Sacrifice. I liken starting a business to having a newborn. The transition from self-focus to business-focus can be a difficult one. I said no to many event invitations, vacations, new clothes and anything else that was on my immediate want list. My thinking became more about the big picture than immediate desires. Knowing I am setting myself up for something better in the future that feeds me in a much richer way has made all the difference.

Can you name the biggest lesson you’ve learned in running a business?

I’ve learned the power of relationships. Taking the time to build them before you need them is the most powerful lesson of all. You must be able to help your contacts as well. It’s all about give and take.

Can you name a moment of failure in your business experiences that you learned from or that helped you improve your business or the way you work?

I don’t think I’ve had one unique failure that I learned most from. It has been a combination of several so-called failures, rejections and outright “no’s” that has pushed me the hardest. They have also helped me to change my perspective. A “no” isn’t always a reflection of my work. Acceptance and success is very subjective. If anything, the dark moments have motivated me to be the absolute best version of myself and it has pushed me to put forth work that best reflects my personal vision. If I do those two things and I still don’t succeed, it never truly feels like failure.

Image above: Jocelyn’s trusted baking tools and supplies.

If you were magically given 3 more hours per day, what would you do with them?

Ninety minutes would be for more sleep and the rest would be for a massage. A daily massage would be necessary.

What has been the biggest sacrifice you’ve made in starting your business?

I sacrificed financial stability in the beginning. I took a risk and quit my job to focus on Grandbaby Cakes full-time, and I didn’t have a massive savings account like most experts would suggest. I just followed the advice of one of my favorite quotes: “Jump and the net will appear!”. Sometimes you just have to take a risk without thinking through every potential scenario of what “could” go wrong. I think that if you begin letting that inner voice take over with every possible doubt, you will never take the leap.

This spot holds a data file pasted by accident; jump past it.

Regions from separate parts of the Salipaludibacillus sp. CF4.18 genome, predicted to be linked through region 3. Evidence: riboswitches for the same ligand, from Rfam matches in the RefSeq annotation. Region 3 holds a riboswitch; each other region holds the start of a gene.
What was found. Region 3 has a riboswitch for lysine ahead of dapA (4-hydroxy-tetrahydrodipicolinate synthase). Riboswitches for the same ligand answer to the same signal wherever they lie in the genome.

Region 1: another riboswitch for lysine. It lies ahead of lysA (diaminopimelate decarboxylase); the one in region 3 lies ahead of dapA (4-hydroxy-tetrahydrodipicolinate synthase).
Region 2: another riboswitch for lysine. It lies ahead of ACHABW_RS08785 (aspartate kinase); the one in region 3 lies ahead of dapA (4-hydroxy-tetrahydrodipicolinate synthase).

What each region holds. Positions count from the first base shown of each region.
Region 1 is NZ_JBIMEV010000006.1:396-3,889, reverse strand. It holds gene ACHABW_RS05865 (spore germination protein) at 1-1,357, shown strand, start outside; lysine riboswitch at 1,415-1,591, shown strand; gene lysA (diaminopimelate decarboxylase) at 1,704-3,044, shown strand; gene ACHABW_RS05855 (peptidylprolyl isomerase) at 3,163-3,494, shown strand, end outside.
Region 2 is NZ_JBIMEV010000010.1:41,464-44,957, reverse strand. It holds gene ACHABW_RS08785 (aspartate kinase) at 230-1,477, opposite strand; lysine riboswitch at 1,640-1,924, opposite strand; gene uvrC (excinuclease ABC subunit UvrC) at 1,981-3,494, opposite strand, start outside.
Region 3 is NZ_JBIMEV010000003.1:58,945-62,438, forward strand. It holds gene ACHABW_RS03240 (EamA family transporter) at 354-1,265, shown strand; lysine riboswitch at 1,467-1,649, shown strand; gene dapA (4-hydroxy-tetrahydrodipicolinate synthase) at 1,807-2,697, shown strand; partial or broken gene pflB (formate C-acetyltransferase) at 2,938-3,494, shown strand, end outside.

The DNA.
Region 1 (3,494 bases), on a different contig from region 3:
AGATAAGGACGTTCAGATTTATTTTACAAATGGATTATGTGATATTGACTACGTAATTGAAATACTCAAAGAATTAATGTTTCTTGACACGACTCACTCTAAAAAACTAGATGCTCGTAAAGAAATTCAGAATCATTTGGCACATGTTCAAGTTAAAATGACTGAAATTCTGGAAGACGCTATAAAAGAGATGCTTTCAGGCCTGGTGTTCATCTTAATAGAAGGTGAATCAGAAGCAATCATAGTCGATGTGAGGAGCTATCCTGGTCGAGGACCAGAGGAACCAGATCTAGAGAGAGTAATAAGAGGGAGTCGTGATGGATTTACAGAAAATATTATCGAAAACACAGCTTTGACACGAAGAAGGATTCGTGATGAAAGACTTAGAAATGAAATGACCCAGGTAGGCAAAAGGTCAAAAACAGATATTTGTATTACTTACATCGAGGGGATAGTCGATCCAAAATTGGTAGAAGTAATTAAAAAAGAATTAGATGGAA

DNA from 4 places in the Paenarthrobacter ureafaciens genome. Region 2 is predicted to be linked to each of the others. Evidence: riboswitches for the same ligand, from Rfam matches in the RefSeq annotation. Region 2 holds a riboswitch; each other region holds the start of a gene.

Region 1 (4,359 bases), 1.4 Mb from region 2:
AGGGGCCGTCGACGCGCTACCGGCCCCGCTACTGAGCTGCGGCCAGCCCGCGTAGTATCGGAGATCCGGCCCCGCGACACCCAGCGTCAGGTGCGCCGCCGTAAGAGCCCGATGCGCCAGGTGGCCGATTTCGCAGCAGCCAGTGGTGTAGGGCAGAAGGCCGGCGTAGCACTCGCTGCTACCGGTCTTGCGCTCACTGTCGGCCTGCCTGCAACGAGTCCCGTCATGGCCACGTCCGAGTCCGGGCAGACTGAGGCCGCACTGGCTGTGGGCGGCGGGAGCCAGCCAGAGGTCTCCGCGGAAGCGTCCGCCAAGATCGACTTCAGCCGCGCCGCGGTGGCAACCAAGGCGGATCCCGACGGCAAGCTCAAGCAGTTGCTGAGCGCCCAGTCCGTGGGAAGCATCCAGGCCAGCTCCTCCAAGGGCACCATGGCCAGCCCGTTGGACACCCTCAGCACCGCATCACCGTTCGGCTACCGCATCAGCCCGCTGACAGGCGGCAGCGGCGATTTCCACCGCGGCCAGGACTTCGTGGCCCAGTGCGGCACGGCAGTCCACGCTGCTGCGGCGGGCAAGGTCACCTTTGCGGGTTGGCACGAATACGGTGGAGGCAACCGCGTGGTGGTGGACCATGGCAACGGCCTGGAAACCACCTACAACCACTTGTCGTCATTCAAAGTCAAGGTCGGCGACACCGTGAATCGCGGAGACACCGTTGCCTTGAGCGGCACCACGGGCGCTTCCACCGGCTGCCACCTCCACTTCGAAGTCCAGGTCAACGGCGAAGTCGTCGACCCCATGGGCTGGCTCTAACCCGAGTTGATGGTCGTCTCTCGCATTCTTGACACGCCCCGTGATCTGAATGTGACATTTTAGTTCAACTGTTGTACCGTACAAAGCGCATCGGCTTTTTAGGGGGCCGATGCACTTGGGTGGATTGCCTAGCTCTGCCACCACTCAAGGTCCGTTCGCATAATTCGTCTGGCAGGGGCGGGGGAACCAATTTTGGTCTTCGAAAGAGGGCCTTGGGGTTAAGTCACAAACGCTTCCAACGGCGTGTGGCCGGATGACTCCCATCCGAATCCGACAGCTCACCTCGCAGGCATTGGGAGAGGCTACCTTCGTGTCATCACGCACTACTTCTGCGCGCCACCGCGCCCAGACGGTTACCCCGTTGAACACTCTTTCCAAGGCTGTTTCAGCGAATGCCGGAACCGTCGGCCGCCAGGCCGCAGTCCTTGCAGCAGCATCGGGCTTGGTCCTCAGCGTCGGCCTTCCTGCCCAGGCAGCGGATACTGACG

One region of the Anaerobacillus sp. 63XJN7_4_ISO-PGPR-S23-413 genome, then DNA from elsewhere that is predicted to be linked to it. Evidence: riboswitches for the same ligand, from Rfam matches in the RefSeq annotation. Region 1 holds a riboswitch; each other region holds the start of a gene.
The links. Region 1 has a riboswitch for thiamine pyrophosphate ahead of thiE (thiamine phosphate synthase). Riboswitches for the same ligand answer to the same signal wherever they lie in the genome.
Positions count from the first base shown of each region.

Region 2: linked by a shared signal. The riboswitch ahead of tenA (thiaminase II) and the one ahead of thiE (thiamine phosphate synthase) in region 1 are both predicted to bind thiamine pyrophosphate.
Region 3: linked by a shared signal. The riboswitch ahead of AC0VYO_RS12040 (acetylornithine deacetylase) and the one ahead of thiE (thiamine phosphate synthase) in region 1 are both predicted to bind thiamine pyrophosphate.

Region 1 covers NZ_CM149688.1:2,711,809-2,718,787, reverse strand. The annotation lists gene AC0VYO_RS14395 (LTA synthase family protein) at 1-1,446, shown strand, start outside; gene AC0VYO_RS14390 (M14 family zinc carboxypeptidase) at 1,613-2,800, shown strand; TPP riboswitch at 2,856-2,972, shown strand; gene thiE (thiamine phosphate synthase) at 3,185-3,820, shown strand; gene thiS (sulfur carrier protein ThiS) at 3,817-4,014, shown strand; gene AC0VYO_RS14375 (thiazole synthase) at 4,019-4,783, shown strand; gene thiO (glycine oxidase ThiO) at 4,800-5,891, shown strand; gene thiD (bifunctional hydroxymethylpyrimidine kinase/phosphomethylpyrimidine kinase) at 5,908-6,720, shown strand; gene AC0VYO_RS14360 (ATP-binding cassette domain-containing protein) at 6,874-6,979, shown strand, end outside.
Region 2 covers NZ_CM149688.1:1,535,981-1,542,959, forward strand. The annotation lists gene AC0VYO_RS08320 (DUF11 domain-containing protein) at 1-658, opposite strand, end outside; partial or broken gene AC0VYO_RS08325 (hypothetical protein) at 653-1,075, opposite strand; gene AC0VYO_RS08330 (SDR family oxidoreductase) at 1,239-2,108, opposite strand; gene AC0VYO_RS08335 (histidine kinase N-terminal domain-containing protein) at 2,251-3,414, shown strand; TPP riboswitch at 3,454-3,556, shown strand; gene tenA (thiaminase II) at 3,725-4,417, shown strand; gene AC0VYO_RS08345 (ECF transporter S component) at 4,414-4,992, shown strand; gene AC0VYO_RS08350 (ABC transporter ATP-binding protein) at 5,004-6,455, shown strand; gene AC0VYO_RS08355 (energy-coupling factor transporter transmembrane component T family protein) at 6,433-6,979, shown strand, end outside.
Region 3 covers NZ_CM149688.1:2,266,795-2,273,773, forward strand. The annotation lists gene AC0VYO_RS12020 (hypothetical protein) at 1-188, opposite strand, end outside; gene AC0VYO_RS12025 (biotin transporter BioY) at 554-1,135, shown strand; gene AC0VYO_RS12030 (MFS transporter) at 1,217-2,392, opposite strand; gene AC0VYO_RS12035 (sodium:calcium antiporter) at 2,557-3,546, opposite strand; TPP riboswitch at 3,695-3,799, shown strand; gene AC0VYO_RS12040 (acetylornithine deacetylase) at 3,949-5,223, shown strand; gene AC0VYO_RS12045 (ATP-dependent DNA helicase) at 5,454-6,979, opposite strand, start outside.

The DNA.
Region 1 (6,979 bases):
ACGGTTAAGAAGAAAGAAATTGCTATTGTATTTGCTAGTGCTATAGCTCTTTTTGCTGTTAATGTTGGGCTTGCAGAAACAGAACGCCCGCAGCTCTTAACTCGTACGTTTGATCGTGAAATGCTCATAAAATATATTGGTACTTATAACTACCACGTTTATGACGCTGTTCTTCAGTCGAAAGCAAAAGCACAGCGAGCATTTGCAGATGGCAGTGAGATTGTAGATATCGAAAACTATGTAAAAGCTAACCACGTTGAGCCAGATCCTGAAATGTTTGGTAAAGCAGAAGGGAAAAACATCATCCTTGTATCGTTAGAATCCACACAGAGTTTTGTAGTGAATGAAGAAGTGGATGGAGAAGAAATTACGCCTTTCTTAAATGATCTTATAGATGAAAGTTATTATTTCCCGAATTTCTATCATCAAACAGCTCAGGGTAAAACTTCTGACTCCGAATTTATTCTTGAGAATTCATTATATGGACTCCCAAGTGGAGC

Can you name your greatest success (or something you’re most proud of) in your business experiences?

Writing my first cookbook is seriously my biggest success (so far). The process completely took over my entire life last year. From the recipe development and photography to the writing, family photo gathering and communication with testers, I seriously almost lost my mind. Finally seeing it in print and especially in people’s hands has been the most fulfilling victory for me. I can’t think of a greater sense of pride I have felt.

What business books/resources (if any) would you recommend to someone starting a creative business of their own?

One I am loving right now is Marketing: A Love Story: How To Matter To Your Customers by Bernadette Jiwa which a friend recommended to me. So many times we entrepreneurs put so much effort into the creation of our products that our personal connection with customers goes by the wayside. My business is very much about building relationships. In fact, Grandbaby Cakes doesn’t exist without community. My brand is centered around bringing families together and passing forward traditions. It requires human connection in a way that many businesses do not. This book really resonated with me because of that factor.